Healthy Early Years
A parent’s guide from birth to five
A guide to services

A guide to services

We have a wide range of healthcare and children and family services.

See which service or professional is best to help you.

Self care

Many illnesses can be treated in your home by using over-the-counter medicine from your pharmacist and getting plenty of rest. Self care is the best choice to treat very minor illnesses and injuries. If you are still worried call NHS 111 or your GP.

111

111

If you think you need help urgently during the day or night you should call 111 before you go to any other health service. By calling 111 you will be directed straight away to the local service that can help you best. It is available 24 hours a day, 365 days a year and is free to call, including from a mobile. You should call 111:

  • When you need help fast but it’s not life threatening.

  • When you think you need to go to Accident and Emergency or another NHS urgent care service.

  • When it’s outside of your GP’s surgery hours.

  • When you do not know who to call for medical help.

  • If you do not have a local GP to call.

For serious and life-threatening emergencies, call 999.

Pharmacist

Pharmacist

Your local pharmacist will know about most everyday health issues. They can suggest over-the-counter medicine or advise where may be best for you to get help. There are often pharmacists in supermarkets and many are open late. If your child has a temperature which has not come down with paracetamol or ibuprofen see your GP.

To find a local pharmacy visit www.nhs.uk/service-search.

GP

GP (Doctor)

You will need to register your child with a local GP as soon as possible after birth. Your GP can advise, give you the medicines you need and help if you need other specialist services. You will usually need to make an appointment. All GPs will see a child quickly if you are worried.

To find a local GP visit www.nhs.uk/service-search

Health visitor

Health visitor

Health visitors are part of a team who are there to offer support and advice for families until the child reaches school age. They have knowledge about child development, breastfeeding, nutrition and local support in your community. The health visitor may visit you at home or see you and your baby in a clinic.

By identifying health needs and promoting a healthy lifestyle they can help you achieve the best possible health and wellbeing for you and your child. They can offer additional support to families with a child with special needs or disability. There is more information on Locala’s website at: www.locala.org.uk/calderdale-pheys or phone Locala’s Calderdale Health Visiting service on 030 0304 5076.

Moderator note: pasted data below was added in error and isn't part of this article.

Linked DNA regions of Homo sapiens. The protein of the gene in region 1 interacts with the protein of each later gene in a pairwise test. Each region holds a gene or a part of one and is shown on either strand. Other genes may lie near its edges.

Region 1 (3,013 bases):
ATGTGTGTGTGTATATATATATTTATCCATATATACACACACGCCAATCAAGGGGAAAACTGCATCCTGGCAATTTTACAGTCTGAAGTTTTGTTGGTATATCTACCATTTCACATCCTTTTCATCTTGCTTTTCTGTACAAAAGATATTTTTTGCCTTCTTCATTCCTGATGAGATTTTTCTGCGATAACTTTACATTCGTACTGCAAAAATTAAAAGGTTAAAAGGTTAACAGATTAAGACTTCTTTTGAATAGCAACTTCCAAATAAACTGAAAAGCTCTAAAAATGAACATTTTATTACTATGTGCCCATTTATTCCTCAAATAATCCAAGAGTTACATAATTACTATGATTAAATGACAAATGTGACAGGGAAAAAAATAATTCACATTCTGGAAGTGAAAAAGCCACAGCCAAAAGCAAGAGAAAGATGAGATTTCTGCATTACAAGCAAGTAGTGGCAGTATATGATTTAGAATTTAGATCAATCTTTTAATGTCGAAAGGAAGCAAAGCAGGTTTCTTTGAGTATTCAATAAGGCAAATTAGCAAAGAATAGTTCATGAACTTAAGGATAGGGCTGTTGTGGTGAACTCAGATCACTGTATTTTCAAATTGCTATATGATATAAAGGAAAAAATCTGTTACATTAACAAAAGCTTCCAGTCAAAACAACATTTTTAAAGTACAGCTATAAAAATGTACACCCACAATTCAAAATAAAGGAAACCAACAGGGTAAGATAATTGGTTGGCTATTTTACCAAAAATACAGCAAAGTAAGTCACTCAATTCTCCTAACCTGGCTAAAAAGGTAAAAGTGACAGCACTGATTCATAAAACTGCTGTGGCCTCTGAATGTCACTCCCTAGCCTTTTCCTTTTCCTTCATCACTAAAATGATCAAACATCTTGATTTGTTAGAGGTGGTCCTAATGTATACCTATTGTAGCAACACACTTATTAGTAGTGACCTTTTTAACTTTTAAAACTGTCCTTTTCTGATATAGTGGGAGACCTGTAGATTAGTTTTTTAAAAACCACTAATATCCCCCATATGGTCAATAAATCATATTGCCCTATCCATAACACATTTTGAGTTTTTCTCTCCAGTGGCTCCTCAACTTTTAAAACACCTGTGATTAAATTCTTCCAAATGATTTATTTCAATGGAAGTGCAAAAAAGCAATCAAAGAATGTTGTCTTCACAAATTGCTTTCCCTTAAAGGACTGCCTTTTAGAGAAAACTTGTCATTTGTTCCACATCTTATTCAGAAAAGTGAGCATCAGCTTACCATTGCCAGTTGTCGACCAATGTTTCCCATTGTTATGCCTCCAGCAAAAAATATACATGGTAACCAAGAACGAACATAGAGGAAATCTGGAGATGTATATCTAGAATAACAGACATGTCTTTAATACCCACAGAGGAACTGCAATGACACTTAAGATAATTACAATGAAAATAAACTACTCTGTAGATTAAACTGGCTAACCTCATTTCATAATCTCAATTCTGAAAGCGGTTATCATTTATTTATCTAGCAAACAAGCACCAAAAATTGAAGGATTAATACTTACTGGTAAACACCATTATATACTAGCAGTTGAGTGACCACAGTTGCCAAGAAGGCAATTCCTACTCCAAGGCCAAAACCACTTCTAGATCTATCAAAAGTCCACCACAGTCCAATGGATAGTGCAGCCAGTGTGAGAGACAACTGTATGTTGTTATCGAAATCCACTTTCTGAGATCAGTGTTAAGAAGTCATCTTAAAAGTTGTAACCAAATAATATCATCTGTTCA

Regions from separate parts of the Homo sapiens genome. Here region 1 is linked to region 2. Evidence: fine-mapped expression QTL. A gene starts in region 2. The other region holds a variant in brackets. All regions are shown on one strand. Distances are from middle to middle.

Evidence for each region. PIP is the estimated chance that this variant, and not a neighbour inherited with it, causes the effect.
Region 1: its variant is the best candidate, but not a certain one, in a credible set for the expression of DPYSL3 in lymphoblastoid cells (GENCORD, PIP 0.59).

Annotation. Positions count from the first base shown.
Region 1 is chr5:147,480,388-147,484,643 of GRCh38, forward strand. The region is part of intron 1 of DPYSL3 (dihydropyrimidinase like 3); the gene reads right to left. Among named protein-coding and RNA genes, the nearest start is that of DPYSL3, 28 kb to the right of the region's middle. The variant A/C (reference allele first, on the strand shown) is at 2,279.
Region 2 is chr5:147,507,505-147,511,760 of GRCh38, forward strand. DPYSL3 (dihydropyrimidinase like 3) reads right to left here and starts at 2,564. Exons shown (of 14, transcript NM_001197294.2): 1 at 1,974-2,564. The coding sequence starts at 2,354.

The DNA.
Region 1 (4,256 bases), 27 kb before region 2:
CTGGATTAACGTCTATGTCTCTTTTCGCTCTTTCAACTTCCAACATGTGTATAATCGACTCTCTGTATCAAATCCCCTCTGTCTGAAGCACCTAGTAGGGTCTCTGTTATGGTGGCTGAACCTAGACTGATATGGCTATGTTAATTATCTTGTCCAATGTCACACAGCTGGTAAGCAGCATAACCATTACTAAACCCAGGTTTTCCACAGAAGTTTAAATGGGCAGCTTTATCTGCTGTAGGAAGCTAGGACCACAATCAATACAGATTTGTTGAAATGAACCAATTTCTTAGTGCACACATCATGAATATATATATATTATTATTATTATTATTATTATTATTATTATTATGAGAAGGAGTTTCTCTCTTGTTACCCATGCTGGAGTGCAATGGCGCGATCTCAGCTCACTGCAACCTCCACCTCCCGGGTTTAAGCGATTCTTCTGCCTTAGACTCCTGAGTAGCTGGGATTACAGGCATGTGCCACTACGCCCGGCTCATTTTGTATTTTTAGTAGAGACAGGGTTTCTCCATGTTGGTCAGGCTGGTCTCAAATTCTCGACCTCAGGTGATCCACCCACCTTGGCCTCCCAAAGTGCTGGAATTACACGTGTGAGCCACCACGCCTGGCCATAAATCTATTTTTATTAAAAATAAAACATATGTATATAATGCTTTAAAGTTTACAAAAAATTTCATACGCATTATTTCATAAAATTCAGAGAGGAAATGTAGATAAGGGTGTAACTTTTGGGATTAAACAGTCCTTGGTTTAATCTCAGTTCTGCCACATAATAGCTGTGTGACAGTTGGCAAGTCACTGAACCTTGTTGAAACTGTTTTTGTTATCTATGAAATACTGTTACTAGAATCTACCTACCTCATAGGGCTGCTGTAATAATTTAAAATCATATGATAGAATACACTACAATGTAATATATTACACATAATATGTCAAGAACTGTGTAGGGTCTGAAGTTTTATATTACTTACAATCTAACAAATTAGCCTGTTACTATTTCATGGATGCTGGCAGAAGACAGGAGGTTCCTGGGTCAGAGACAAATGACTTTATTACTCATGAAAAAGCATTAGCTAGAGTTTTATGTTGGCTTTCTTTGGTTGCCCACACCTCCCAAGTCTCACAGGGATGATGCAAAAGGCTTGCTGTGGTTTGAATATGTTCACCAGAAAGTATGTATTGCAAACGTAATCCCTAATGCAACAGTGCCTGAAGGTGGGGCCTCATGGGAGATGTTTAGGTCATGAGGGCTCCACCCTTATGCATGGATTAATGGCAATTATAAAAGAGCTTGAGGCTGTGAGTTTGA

What does a health visitor do?

Children's centres

Children’s Centres

Children's Centres are for all families with children under five. The Centres offer a wide range of services which may include:

  • Health visitor led baby clinics and checks.

  • First Aid courses for all parents.

  • Support for emotional wellbeing.

  • Play sessions and activities for children and families.

  • Parenting support (including support for teenage parents).

  • Access to speech and language assessment and support.

  • Access to midwifery services and ante/post natal support.

  • High quality early learning in safe and friendly environments.

  • Family and adult learning.

  • Stop smoking support.

To find your local Children’s Centre: surestartchildrenscentresnhp.org.uk www.childrencentres.co.uk

Local Offer

If your child has special educational needs or disabilities please click on the Local Offer link below to find details of the support available locally. It is a central hub to provide information, advice, guidance and support.
www.calderdale.gov.uk/localoffer

Local Offer

Dentist

Dentist

Make sure you and your child see a dentist on a regular basis. Register your baby as soon as possible and take them to your appointments so they get used to it. Discuss your baby’s oral care with your dentist. To find your nearest dentist visit www.nhs.uk. For out-of-hours dentist information call 111.

Minor Ailments Scheme

The Minor Ailments Scheme is available to all - it allows pharmacists to manage simple common medical problems and issue prescriptions. Your local pharmacy will be able to help you with things like colds and flu, constipation, earache, headlice, insect bites and stings and teething.

See if your local pharmacy offers the scheme.

Walk-in centres

Walk-in centres treat patients who have an injury or illness that needs help quickly, but is not a 999 emergency. To book an appointment with a local urgent care centre call 111. Calderdale offers two locations for Walk-in centres which are open at weekends and bank holidays.

They are located at:

  • Park Community Practice,
    Horne Street, Halifax, HX1 5UA.
    01422 399858

  • Calder Community Practice,
    Lower George Street,
    Todmorden OL14 5RN.
    01706 811106

Accident and Emergency (A&E)

For serious and life-threatening emergencies, call 999

A&E and 999 are emergency services that should only be used when babies and children are badly injured or show symptoms of critical illness such as choking, breathing difficulties, blacking out, blood loss or if they have swallowed tablets or poisons or have severe abdominal pain.